“Before any training camp, we are asked that we conduct COVID-9 tests as well as anti-body tests to see if our riders and staff have come in contact with the virus,” Trek-Segafredo doctor Gaetano Daniele told Tuttobiciweb. “If it’s believed that a rider is open to more health risk due to the virus, then a series of more detailed tests will be done to the heart and lungs.”

Peiper, who raced in the 1980s and 1990s before becoming a sport director, said cycling has utilized hygiene practices long before coronavirus came along, so adjusting to certain new precautions won’t be too challenging for teams or riders.

“In another three months, race organizers will have a checklist from their side based on local authorities,” Peiper said. “A lot of teams have been looking after hygiene for a number of years. Whether it’s sneezing into elbows, no shaking hands, washing hands, using hand sanitizing, chefs at the races, teams have been doing those things for years to decrease the risk of getting sick.”

Teams are also game-planning how to best organize races to keep everyone safer in the COVID-19 era.

Riders might not be able to attend high-altitude training camps. And due to possible travel restrictions, teams won’t be as flexible in being able to select the strongest, most fit riders for a race. Instead, it might come down to who is closest to the start of any given race.

One idea is to create units within teams in which the same group of riders, staffers, and sport directors will travel, race, sleep, and eat together during a large chunk of the revised schedule. With such a compact racing schedule, that might be the best approach with nearly a season of racing packed into three months.

Team vehicles can be hired on a short-term basis, but navigating travel restrictions is not so easy a problem to solve.

“We will probably have to rent another bus,” Ineos sport director Servais Knaven to Sporza. “We have enough cyclists to do all the races, but it’s another question about the staffers and logistics.”

Riders are also involved in these decisions. Israel Start-Up Nation’s Rory Sutherland, who is also part of the working group at the CPA riders’ union, has been working as a point man within his team to create a COVID plan.

“We have ‘Zoom’ meetings with our DS’s, trainers, and doctors to talk about how the medical side is going to look for us,” Sutherland told VeloNews. “The team came to the riders and said, ‘you guys are riding, and we want to work together to find the best solution.’

“There are so many questions,” he continued. “Who’s in Europe? Who might get quarantined? What’s the protocol for riders who will race together? The management has a lot of work to make it the best situation. What’s right? And what’s correct? It’s an interesting puzzle.”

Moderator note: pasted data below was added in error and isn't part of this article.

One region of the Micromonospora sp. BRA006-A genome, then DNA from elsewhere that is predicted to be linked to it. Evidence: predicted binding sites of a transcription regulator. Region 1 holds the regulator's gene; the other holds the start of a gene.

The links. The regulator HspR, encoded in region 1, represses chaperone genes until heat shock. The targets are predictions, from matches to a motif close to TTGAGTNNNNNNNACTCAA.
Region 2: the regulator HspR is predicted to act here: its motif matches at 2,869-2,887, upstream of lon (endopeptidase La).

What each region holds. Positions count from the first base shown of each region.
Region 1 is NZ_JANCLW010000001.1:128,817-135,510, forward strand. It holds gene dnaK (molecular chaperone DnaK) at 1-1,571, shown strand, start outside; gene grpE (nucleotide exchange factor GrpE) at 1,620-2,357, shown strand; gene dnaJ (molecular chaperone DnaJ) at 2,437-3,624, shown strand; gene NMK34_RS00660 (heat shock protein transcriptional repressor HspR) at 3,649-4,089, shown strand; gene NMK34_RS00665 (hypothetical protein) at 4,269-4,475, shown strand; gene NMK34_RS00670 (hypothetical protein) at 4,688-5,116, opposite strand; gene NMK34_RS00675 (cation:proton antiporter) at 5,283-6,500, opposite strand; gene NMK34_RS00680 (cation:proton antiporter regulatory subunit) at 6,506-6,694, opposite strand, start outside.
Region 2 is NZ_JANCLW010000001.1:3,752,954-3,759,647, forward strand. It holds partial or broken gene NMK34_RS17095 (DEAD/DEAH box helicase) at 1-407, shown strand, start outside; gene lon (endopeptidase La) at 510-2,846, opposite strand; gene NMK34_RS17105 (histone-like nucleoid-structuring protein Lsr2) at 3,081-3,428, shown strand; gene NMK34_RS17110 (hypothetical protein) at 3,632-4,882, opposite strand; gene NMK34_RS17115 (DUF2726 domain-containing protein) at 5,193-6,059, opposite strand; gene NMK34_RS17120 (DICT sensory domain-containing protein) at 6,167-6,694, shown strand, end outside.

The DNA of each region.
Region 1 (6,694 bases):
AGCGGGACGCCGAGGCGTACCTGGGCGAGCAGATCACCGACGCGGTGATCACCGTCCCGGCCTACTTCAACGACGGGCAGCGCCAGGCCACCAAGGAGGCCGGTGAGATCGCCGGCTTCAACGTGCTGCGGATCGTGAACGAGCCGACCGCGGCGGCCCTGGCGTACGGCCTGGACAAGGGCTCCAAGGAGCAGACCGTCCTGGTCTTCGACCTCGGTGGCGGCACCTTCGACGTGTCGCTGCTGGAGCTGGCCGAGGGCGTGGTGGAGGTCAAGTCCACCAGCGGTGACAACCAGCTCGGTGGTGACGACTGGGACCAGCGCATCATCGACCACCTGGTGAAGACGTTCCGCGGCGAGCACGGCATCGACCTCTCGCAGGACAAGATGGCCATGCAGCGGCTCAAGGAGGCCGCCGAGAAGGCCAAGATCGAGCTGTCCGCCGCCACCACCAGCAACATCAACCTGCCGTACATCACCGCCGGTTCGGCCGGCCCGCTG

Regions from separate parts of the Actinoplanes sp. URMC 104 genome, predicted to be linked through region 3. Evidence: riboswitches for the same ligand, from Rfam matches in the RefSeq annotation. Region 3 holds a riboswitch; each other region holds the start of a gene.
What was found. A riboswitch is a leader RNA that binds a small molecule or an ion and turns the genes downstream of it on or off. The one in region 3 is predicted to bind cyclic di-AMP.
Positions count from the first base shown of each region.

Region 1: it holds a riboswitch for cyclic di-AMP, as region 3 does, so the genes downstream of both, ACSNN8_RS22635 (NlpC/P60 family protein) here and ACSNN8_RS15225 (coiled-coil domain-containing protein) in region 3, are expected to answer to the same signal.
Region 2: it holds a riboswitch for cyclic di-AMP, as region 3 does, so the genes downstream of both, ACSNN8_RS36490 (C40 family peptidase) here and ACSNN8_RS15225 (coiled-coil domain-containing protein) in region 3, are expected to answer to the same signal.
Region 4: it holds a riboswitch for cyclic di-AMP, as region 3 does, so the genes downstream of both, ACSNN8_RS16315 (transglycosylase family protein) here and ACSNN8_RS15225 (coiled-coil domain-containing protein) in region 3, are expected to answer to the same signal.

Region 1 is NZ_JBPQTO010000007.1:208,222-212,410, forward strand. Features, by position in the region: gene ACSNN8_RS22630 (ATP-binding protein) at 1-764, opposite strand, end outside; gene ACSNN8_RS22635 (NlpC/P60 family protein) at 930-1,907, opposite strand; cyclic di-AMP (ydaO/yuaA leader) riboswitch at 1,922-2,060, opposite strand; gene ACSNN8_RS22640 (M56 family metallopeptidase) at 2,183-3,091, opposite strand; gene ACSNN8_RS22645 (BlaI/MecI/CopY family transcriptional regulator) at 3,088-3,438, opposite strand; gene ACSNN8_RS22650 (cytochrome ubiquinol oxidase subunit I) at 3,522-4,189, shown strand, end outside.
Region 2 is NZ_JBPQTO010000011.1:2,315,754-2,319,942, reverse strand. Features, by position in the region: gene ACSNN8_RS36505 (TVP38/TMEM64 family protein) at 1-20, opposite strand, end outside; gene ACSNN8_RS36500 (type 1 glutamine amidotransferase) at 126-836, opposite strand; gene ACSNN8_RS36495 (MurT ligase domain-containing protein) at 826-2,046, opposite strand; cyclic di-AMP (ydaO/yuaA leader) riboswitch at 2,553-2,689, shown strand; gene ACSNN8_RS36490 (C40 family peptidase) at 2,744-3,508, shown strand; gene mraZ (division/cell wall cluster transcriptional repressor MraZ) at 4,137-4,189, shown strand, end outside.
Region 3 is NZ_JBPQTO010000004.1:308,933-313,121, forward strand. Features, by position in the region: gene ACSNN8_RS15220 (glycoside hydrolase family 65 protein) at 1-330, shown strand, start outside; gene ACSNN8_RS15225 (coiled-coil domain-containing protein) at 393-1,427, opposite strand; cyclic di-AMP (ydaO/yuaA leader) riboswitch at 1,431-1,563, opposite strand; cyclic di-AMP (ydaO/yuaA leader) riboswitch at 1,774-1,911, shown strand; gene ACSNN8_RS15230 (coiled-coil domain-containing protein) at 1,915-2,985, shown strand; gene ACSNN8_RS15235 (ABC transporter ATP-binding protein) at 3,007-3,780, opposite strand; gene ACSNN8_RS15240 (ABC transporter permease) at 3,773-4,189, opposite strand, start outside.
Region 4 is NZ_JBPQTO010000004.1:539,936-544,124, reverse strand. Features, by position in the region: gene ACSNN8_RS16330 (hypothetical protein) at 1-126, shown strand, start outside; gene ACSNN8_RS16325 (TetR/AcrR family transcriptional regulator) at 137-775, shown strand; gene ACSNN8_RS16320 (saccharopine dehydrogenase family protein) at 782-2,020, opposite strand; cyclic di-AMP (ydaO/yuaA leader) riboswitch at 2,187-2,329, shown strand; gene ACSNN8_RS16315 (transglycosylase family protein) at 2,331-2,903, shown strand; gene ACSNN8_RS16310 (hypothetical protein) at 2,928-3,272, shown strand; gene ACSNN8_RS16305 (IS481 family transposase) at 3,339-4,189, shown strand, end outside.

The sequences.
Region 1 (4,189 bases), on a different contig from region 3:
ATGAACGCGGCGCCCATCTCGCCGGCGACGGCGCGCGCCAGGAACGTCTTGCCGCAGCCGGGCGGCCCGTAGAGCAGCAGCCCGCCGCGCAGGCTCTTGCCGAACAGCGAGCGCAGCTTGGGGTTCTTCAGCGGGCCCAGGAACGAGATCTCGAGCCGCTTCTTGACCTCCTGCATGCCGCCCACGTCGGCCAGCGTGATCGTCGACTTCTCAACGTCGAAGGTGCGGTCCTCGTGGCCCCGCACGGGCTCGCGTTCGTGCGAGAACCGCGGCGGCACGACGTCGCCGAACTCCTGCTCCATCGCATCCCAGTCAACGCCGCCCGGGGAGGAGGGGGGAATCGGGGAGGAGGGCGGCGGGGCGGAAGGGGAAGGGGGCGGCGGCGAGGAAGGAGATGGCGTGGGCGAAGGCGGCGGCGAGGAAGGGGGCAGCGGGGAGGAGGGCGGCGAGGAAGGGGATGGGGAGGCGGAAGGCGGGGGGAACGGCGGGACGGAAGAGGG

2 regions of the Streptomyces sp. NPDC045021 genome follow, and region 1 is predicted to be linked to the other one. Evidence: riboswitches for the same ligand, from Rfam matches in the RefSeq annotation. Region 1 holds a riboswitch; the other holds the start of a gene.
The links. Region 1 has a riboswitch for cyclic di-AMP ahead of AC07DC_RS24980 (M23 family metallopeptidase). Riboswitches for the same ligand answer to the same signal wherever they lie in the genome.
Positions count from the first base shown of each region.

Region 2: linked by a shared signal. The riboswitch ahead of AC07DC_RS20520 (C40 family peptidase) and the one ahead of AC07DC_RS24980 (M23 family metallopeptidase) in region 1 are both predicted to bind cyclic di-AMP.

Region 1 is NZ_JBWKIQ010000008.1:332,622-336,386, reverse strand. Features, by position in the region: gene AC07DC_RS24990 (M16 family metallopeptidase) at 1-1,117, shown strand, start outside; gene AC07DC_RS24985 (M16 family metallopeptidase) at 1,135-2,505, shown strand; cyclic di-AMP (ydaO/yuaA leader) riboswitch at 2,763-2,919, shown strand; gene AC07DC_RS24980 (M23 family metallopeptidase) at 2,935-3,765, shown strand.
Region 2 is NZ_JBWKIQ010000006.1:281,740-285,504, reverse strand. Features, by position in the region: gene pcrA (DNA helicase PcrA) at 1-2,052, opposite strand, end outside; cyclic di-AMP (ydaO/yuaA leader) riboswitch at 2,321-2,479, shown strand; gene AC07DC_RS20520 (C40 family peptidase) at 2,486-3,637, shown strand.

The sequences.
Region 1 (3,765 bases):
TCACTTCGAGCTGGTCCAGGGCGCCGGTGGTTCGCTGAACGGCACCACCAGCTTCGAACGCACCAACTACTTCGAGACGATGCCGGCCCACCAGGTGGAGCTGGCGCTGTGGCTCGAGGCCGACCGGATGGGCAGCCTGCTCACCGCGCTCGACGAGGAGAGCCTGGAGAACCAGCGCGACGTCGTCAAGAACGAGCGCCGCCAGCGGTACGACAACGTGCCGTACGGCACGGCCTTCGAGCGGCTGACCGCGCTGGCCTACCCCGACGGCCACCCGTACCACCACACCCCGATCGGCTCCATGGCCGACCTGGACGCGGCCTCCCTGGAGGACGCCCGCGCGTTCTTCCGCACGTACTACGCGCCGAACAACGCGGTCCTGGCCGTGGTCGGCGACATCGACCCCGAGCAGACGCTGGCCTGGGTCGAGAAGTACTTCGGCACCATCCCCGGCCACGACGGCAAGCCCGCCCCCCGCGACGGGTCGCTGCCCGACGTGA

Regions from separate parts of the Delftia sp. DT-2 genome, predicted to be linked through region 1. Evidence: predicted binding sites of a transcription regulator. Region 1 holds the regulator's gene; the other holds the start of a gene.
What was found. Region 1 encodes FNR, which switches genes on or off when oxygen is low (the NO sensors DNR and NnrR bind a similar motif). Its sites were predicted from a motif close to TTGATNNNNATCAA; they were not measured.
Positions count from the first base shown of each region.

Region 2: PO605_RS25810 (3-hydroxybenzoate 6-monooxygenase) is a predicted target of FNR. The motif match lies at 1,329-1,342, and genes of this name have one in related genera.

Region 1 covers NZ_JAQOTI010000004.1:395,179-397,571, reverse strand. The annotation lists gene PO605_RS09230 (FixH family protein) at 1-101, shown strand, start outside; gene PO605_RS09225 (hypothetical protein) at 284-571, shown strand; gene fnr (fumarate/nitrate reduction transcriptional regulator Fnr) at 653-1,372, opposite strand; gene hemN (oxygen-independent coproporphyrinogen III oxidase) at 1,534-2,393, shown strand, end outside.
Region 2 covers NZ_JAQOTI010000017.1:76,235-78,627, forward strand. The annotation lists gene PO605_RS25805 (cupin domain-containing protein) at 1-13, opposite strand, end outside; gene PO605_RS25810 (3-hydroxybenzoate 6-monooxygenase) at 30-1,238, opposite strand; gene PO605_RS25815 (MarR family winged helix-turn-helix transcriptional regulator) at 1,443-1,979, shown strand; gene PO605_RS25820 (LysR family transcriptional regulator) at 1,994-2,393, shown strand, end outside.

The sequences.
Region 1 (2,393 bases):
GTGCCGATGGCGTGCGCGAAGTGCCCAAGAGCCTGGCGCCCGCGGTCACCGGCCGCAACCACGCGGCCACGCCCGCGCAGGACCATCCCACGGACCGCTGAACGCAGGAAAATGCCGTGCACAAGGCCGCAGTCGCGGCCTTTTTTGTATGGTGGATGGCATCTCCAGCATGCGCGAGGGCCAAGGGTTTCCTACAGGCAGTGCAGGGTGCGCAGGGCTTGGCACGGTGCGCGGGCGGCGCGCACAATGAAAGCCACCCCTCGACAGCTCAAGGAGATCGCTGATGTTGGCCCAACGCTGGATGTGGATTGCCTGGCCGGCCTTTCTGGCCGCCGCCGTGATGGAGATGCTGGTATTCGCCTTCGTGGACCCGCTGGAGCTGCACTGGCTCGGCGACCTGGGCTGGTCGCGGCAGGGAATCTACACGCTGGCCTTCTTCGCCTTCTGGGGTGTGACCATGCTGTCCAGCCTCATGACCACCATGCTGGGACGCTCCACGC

Racing “behind closed doors”

With teams and riders doing what they can to prepare for racing, race organizers are also planning substantial COVID-specific adjustments.

No one wants to see a race held “behind closed doors” without fans, but organizers are already planning for that option if that remains the only alternative.

“Having a Vuelta without fans is not unfeasible, but it is certainly not desirable, because the race would lose its essence,” said Vuelta a España director Javier Guillén. “A Vuelta with some restrictions on the public is better than no Vuelta at all.”

Guillén, who confirmed last week that two stages planned for Portugal would be rerouted to stay within Spain, said the race is doing all it can to be ready for competition, always recognizing that the ultimate approval must come from Spanish health authorities. Pre-race health screenings, temperature monitoring, and protocols in case of positives will all be part of any race’s game plan.

2019 Vuelta a España
Would it be feasible to hold the Vuelta a España “behind closed doors?”

“If tests have to be done on all the riders we’ll do so,” Guillén said. “The Vuelta peloton is so international. It would be a decisive setback if foreign riders would have to undergo a two-week quarantine upon arrival in Spain. I am confident exceptions would be made.”

Once at the race, just how would the once-familiar caravan look like?

Organizers are outlining a blueprint that would include such measures as having only one rider or staffer per hotel room, instead of sharing under normal conditions. Communal meals would end, with riders either eating in their rooms or at individual tables in the dining room. Only one team will be housed at each hotel, rather than seeing two or sometimes up to four teams in larger hotels.

Riders might have one assigned soigneur, and contact with staffers would be a minimum. The typical beehive of activity around a team bus would be reduced to just riders and a few key sport directors. Mechanics, soigneurs, drivers, and team media personnel would work at a distance.